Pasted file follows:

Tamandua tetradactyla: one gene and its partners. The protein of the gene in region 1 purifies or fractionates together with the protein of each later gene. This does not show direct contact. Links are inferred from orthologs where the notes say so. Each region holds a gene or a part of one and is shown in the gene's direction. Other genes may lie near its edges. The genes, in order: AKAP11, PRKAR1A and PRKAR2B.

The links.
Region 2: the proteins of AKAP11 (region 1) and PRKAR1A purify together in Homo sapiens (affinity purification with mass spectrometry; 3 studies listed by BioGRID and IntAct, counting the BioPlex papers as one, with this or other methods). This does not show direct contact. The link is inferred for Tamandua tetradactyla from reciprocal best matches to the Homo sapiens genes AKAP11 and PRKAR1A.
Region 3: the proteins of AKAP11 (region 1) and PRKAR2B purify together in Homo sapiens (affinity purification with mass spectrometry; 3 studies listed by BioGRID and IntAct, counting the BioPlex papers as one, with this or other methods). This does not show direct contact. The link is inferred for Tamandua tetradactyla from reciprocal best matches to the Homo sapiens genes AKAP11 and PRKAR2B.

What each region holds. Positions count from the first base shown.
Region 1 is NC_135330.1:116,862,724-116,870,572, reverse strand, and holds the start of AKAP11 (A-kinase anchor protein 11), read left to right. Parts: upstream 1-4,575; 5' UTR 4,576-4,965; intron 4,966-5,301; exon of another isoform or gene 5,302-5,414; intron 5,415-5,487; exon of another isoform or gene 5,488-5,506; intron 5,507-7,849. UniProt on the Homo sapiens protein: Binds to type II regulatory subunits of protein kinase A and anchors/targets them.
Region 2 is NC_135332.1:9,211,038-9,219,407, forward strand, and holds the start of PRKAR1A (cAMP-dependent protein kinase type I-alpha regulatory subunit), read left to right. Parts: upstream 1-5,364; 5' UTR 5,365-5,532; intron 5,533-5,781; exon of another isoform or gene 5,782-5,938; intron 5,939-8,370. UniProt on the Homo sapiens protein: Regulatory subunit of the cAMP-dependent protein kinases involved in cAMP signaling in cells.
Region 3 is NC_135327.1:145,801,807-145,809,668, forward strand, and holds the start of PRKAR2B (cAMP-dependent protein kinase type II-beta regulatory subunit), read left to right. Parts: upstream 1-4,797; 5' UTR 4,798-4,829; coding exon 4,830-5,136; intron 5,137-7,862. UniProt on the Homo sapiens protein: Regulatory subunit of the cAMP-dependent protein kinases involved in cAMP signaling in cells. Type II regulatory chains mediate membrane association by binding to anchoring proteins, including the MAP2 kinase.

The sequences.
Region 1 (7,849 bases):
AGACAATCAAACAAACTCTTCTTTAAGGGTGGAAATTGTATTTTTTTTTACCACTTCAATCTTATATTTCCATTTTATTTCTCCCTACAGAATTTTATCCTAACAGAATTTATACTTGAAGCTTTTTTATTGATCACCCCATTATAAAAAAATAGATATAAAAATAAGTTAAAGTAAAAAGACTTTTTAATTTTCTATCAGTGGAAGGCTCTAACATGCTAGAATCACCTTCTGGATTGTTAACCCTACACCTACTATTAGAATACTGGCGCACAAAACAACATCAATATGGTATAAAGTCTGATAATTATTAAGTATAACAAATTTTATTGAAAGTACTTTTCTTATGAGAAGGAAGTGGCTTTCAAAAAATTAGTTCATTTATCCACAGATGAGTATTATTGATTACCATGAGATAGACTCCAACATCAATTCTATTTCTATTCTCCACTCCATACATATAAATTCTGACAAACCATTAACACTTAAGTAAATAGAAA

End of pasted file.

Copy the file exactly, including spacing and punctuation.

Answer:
Tamandua tetradactyla: one gene and its partners. The protein of the gene in region 1 purifies or fractionates together with the protein of each later gene. This does not show direct contact. Links are inferred from orthologs where the notes say so. Each region holds a gene or a part of one and is shown in the gene's direction. Other genes may lie near its edges. The genes, in order: AKAP11, PRKAR1A and PRKAR2B.

The links.
Region 2: the proteins of AKAP11 (region 1) and PRKAR1A purify together in Homo sapiens (affinity purification with mass spectrometry; 3 studies listed by BioGRID and IntAct, counting the BioPlex papers as one, with this or other methods). This does not show direct contact. The link is inferred for Tamandua tetradactyla from reciprocal best matches to the Homo sapiens genes AKAP11 and PRKAR1A.
Region 3: the proteins of AKAP11 (region 1) and PRKAR2B purify together in Homo sapiens (affinity purification with mass spectrometry; 3 studies listed by BioGRID and IntAct, counting the BioPlex papers as one, with this or other methods). This does not show direct contact. The link is inferred for Tamandua tetradactyla from reciprocal best matches to the Homo sapiens genes AKAP11 and PRKAR2B.

What each region holds. Positions count from the first base shown.
Region 1 is NC_135330.1:116,862,724-116,870,572, reverse strand, and holds the start of AKAP11 (A-kinase anchor protein 11), read left to right. Parts: upstream 1-4,575; 5' UTR 4,576-4,965; intron 4,966-5,301; exon of another isoform or gene 5,302-5,414; intron 5,415-5,487; exon of another isoform or gene 5,488-5,506; intron 5,507-7,849. UniProt on the Homo sapiens protein: Binds to type II regulatory subunits of protein kinase A and anchors/targets them.
Region 2 is NC_135332.1:9,211,038-9,219,407, forward strand, and holds the start of PRKAR1A (cAMP-dependent protein kinase type I-alpha regulatory subunit), read left to right. Parts: upstream 1-5,364; 5' UTR 5,365-5,532; intron 5,533-5,781; exon of another isoform or gene 5,782-5,938; intron 5,939-8,370. UniProt on the Homo sapiens protein: Regulatory subunit of the cAMP-dependent protein kinases involved in cAMP signaling in cells.
Region 3 is NC_135327.1:145,801,807-145,809,668, forward strand, and holds the start of PRKAR2B (cAMP-dependent protein kinase type II-beta regulatory subunit), read left to right. Parts: upstream 1-4,797; 5' UTR 4,798-4,829; coding exon 4,830-5,136; intron 5,137-7,862. UniProt on the Homo sapiens protein: Regulatory subunit of the cAMP-dependent protein kinases involved in cAMP signaling in cells. Type II regulatory chains mediate membrane association by binding to anchoring proteins, including the MAP2 kinase.

The sequences.
Region 1 (7,849 bases):
AGACAATCAAACAAACTCTTCTTTAAGGGTGGAAATTGTATTTTTTTTTACCACTTCAATCTTATATTTCCATTTTATTTCTCCCTACAGAATTTTATCCTAACAGAATTTATACTTGAAGCTTTTTTATTGATCACCCCATTATAAAAAAATAGATATAAAAATAAGTTAAAGTAAAAAGACTTTTTAATTTTCTATCAGTGGAAGGCTCTAACATGCTAGAATCACCTTCTGGATTGTTAACCCTACACCTACTATTAGAATACTGGCGCACAAAACAACATCAATATGGTATAAAGTCTGATAATTATTAAGTATAACAAATTTTATTGAAAGTACTTTTCTTATGAGAAGGAAGTGGCTTTCAAAAAATTAGTTCATTTATCCACAGATGAGTATTATTGATTACCATGAGATAGACTCCAACATCAATTCTATTTCTATTCTCCACTCCATACATATAAATTCTGACAAACCATTAACACTTAAGTAAATAGAAA